A day in the life of trek

31st August 2017

The sun slowly creeps over the horizon, and the jungle comes to life with many chirps and whistles. Then, all of a sudden… “tink, tink, tink, tink.” The sound of a spoon on a mess tin fills the morning air. “Good Morning Alpha 3! Your morning wake up is here.” As the hammocks begin to rustle and groggy faces peek over the tarps there is one thing, one beautiful thing that awaits us each morning. That’s right, you guessed it… beautiful oatmeal and all its wonderful add-ons. You’ve got your sugar, honey, milk powder, Milo, salt, insects and stray ash from the fire… the perfect fuel for a day of trekking.

Jawonday at camp during trek.

Once the oatmeal has been munched down and the morning stretches are complete we begin our trek to the next campsite. From awkwardly performed songs to awkward rucksack manoeuvres, trek has always had something new waiting for us. The most challenging day for us was and has been our 6th day. Surely every mountain has a top, right? Not this one apparently. Climbing this mountain was incredibly difficult but extremely rewarding. Constant grunts and aggressive sighs showed our disdain for the mountain, but when we finished, rucksacks were dropped, boots thrown off and congratulations given to every member of the team. Other than a rest day this was quite possibly the best moment on trek so far.

After that it’s time to set up camp, and finally, relax with more rations (noodles, anyone?). A few games of cards is almost inevitable, and then time for an early night – 9pm is ‘jungle midnight’, after all. Then it’s time to do it all again the next day.

Phase 2 trek at the halfway stage of their jungle adventure.

It doesn’t end with just us though; our trek guides are incredible. They must be super heroes or something. At times, we were walking and they would stop the group and teach us about a plant or fruit and its use; mostly medicinal. On other occasions, they sat us down and taught us how to create things out of bamboo. The best part about them is that they are so engaged and ready to help. Shout out to Fam, Kunor and Ken for helping us own steep hills with smiles on their faces – which makes it all a lot easier to cope with.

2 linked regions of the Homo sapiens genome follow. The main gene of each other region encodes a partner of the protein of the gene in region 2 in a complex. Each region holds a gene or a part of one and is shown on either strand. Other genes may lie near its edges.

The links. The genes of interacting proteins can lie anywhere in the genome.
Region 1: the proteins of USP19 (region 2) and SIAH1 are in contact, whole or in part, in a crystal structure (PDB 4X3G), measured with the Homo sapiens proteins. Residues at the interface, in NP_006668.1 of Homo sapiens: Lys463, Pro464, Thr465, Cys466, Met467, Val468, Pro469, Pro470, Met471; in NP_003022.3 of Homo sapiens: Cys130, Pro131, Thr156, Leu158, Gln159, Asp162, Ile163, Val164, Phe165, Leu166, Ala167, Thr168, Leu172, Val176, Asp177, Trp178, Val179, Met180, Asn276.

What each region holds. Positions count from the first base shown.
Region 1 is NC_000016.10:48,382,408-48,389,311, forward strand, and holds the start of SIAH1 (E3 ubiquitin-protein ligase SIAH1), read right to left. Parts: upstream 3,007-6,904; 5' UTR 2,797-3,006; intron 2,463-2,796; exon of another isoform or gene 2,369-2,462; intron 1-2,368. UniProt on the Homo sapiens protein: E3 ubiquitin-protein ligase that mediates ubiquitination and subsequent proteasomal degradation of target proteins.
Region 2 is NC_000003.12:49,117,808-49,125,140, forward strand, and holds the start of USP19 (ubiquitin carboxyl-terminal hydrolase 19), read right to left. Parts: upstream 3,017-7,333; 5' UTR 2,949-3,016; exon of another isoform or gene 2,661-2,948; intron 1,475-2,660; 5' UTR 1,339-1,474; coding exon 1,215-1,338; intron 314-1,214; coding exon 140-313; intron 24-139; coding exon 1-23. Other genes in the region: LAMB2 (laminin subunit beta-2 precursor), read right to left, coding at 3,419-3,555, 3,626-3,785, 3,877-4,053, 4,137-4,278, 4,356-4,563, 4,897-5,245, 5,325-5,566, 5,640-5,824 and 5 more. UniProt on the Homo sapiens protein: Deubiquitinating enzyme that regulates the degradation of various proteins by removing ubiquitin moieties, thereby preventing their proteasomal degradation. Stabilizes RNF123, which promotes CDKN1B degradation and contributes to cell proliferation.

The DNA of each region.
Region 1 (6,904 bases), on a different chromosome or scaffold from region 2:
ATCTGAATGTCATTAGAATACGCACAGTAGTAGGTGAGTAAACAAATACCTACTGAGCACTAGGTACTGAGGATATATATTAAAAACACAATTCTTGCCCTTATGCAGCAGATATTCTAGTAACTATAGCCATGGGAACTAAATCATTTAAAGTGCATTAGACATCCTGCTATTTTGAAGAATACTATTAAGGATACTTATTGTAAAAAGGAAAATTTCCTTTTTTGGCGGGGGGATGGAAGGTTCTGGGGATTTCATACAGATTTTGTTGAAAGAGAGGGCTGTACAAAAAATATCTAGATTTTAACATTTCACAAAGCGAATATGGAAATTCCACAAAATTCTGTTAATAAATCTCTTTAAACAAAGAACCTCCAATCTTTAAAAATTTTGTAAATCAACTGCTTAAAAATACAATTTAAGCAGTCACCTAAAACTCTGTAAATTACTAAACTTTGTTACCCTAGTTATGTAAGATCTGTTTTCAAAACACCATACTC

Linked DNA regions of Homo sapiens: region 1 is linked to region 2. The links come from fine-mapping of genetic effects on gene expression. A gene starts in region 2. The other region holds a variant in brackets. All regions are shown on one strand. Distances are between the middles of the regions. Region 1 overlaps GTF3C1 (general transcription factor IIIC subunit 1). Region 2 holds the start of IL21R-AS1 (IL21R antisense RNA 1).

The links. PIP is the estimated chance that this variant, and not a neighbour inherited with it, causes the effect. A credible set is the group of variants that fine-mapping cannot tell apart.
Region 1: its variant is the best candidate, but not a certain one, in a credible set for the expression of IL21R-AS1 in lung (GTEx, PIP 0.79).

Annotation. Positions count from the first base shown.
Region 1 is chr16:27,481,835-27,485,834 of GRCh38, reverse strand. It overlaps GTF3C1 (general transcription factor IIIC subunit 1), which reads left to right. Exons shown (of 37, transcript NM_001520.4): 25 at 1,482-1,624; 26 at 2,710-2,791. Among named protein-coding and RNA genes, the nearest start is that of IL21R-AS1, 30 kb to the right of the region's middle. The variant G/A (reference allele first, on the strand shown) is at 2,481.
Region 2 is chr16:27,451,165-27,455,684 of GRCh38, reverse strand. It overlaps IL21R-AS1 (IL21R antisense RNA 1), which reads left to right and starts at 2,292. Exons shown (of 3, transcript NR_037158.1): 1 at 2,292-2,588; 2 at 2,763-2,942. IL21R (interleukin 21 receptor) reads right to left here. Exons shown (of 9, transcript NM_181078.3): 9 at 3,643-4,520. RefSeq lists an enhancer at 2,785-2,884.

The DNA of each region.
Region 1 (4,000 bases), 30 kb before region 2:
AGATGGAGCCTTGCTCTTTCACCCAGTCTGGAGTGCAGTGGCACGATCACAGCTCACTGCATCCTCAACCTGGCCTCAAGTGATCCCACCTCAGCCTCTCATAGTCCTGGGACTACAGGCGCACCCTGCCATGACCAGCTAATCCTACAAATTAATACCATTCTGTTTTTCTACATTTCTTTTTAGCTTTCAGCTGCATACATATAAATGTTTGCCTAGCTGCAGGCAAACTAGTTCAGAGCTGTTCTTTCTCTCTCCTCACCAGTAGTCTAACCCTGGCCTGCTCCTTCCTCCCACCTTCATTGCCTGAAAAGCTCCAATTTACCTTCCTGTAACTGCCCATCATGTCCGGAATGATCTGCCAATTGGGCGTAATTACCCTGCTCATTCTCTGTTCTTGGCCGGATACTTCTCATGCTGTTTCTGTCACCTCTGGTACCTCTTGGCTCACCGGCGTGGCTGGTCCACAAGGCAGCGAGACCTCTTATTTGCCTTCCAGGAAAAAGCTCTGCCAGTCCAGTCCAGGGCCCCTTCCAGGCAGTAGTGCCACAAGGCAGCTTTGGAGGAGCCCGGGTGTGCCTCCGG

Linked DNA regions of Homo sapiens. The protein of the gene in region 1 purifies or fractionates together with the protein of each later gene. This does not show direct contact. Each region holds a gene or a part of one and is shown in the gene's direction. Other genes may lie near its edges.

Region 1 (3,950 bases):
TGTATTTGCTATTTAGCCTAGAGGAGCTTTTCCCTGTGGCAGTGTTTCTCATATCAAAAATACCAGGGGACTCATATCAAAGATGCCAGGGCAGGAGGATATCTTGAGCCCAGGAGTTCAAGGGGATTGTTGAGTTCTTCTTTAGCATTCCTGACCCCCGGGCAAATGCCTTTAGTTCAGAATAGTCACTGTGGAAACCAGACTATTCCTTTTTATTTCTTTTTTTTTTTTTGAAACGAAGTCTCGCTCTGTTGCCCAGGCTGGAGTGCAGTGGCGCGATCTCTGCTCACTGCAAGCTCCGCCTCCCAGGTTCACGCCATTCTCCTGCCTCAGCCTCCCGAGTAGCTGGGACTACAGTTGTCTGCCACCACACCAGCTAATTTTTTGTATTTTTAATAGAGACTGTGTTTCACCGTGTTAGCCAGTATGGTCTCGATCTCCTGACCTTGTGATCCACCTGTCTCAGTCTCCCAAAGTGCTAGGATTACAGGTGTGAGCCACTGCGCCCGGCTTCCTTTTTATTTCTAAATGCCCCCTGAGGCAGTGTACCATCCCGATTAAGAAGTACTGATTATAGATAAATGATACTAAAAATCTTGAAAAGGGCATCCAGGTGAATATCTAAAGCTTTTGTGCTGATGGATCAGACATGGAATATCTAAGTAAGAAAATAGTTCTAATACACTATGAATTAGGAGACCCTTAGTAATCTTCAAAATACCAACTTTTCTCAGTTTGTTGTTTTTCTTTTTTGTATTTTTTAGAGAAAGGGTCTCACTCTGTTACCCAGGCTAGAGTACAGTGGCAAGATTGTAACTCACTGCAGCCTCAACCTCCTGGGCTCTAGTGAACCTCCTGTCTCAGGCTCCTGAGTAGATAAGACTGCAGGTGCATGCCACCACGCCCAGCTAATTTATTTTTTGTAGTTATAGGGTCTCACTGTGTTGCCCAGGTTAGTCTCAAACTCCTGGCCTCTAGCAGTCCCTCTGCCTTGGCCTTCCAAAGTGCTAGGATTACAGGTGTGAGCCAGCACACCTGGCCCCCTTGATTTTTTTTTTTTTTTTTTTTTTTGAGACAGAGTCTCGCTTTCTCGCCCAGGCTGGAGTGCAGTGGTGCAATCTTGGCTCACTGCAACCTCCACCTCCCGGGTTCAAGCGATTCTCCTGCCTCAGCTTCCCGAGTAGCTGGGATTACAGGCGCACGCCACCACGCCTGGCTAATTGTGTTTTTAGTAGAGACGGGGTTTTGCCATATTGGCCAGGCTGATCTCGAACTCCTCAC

Leeches, slips, slides, river crossings, OATMEAL, lopsided rucksacks and that never-ending view of Mount Kinabalu have all made our trek into one epic adventure. We will always remember when we pushed through aches, ignored the bruises, sighed through the tilted-hammock night’s sleep and truly found out what we’re made of. Bless up Trek!


Words by Jawonday

Photos by Amy and Emily



If you’d like to contact any of our volunteers with messages from home, please use the contact form here and your message will be delivered during project support visits or during changeover.


Coming up at Raleigh Borneo: 

August 18: Phase 3 deploys

August 22: Project loop visits begin

September 6: 17E Endex

Youth In Civil Society Malaysian Borneo